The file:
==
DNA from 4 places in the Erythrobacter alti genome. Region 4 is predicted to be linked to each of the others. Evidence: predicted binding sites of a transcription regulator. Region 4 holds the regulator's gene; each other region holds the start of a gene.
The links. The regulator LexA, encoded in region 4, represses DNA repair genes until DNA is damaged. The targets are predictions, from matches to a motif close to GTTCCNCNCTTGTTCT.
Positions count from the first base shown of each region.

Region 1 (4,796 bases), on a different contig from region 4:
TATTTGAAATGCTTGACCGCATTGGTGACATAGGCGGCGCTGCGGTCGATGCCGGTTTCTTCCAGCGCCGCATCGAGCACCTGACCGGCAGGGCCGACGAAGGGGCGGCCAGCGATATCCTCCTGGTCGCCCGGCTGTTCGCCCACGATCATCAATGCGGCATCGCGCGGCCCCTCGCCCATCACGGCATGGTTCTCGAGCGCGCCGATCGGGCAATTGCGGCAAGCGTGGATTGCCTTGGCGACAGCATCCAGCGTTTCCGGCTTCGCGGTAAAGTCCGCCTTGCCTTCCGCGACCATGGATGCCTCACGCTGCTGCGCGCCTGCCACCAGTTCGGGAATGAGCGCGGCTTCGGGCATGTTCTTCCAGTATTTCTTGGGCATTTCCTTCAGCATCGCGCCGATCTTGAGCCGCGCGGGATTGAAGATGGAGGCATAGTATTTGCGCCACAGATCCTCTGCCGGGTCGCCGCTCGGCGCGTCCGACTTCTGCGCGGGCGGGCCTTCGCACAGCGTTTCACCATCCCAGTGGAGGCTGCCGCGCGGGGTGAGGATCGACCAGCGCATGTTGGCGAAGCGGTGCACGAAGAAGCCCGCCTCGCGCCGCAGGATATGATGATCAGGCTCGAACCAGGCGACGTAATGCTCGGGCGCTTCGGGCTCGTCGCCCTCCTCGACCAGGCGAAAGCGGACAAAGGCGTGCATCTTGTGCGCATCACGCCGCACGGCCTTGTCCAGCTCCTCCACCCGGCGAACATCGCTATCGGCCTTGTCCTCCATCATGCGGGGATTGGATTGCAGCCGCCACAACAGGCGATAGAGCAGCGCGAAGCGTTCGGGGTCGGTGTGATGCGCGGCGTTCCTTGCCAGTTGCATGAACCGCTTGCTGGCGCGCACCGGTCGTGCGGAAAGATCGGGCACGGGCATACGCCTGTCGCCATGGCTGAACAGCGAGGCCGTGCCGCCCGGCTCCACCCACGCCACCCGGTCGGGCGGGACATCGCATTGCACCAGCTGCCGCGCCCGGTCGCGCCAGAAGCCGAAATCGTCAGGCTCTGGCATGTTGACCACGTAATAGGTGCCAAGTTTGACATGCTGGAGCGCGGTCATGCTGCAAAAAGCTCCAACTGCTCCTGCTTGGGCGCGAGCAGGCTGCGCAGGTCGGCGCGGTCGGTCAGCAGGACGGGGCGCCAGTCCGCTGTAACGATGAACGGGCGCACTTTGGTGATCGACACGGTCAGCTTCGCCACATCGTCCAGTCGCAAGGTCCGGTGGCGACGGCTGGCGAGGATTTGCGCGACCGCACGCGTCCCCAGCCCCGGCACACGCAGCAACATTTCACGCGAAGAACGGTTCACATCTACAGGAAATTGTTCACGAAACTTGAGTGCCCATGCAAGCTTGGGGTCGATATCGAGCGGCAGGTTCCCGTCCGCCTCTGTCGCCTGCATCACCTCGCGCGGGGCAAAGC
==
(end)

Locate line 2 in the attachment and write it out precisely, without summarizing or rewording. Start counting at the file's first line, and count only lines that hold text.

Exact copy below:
The links. The regulator LexA, encoded in region 4, represses DNA repair genes until DNA is damaged. The targets are predictions, from matches to a motif close to GTTCCNCNCTTGTTCT.